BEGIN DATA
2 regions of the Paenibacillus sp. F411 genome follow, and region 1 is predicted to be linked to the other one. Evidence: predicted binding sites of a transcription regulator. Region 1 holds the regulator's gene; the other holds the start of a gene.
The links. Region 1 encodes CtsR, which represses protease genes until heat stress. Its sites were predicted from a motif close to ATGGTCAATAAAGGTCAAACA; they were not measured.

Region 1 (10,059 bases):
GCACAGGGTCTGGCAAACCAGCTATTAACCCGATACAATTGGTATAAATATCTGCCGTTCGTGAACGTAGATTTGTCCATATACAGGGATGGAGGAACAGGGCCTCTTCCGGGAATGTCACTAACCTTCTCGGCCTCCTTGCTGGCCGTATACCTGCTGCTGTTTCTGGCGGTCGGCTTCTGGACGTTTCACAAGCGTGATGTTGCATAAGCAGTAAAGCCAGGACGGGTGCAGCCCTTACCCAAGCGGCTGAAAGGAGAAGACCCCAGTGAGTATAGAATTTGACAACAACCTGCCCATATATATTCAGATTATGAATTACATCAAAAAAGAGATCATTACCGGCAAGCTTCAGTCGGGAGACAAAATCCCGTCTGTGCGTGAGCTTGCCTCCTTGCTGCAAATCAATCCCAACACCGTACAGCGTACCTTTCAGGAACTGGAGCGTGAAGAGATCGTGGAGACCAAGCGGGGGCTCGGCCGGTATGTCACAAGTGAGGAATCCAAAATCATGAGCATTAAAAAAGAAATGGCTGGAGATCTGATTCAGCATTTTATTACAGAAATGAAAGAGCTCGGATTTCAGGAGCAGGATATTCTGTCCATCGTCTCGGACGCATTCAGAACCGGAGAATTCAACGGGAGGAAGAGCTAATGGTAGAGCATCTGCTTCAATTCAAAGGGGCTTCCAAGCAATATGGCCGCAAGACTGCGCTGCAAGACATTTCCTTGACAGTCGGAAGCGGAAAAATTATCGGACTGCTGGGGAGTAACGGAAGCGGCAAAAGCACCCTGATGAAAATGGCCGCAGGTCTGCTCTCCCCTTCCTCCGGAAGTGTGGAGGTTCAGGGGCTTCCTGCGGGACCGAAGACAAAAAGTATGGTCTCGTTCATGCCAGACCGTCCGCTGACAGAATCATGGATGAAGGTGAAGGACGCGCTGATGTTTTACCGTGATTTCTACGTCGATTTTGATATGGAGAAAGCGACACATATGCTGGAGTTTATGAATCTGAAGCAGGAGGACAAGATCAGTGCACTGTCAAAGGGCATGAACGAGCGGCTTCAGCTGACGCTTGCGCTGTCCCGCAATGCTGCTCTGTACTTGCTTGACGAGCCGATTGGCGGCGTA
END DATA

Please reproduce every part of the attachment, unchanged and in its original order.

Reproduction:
2 regions of the Paenibacillus sp. F411 genome follow, and region 1 is predicted to be linked to the other one. Evidence: predicted binding sites of a transcription regulator. Region 1 holds the regulator's gene; the other holds the start of a gene.
The links. Region 1 encodes CtsR, which represses protease genes until heat stress. Its sites were predicted from a motif close to ATGGTCAATAAAGGTCAAACA; they were not measured.

Region 1 (10,059 bases):
GCACAGGGTCTGGCAAACCAGCTATTAACCCGATACAATTGGTATAAATATCTGCCGTTCGTGAACGTAGATTTGTCCATATACAGGGATGGAGGAACAGGGCCTCTTCCGGGAATGTCACTAACCTTCTCGGCCTCCTTGCTGGCCGTATACCTGCTGCTGTTTCTGGCGGTCGGCTTCTGGACGTTTCACAAGCGTGATGTTGCATAAGCAGTAAAGCCAGGACGGGTGCAGCCCTTACCCAAGCGGCTGAAAGGAGAAGACCCCAGTGAGTATAGAATTTGACAACAACCTGCCCATATATATTCAGATTATGAATTACATCAAAAAAGAGATCATTACCGGCAAGCTTCAGTCGGGAGACAAAATCCCGTCTGTGCGTGAGCTTGCCTCCTTGCTGCAAATCAATCCCAACACCGTACAGCGTACCTTTCAGGAACTGGAGCGTGAAGAGATCGTGGAGACCAAGCGGGGGCTCGGCCGGTATGTCACAAGTGAGGAATCCAAAATCATGAGCATTAAAAAAGAAATGGCTGGAGATCTGATTCAGCATTTTATTACAGAAATGAAAGAGCTCGGATTTCAGGAGCAGGATATTCTGTCCATCGTCTCGGACGCATTCAGAACCGGAGAATTCAACGGGAGGAAGAGCTAATGGTAGAGCATCTGCTTCAATTCAAAGGGGCTTCCAAGCAATATGGCCGCAAGACTGCGCTGCAAGACATTTCCTTGACAGTCGGAAGCGGAAAAATTATCGGACTGCTGGGGAGTAACGGAAGCGGCAAAAGCACCCTGATGAAAATGGCCGCAGGTCTGCTCTCCCCTTCCTCCGGAAGTGTGGAGGTTCAGGGGCTTCCTGCGGGACCGAAGACAAAAAGTATGGTCTCGTTCATGCCAGACCGTCCGCTGACAGAATCATGGATGAAGGTGAAGGACGCGCTGATGTTTTACCGTGATTTCTACGTCGATTTTGATATGGAGAAAGCGACACATATGCTGGAGTTTATGAATCTGAAGCAGGAGGACAAGATCAGTGCACTGTCAAAGGGCATGAACGAGCGGCTTCAGCTGACGCTTGCGCTGTCCCGCAATGCTGCTCTGTACTTGCTTGACGAGCCGATTGGCGGCGTA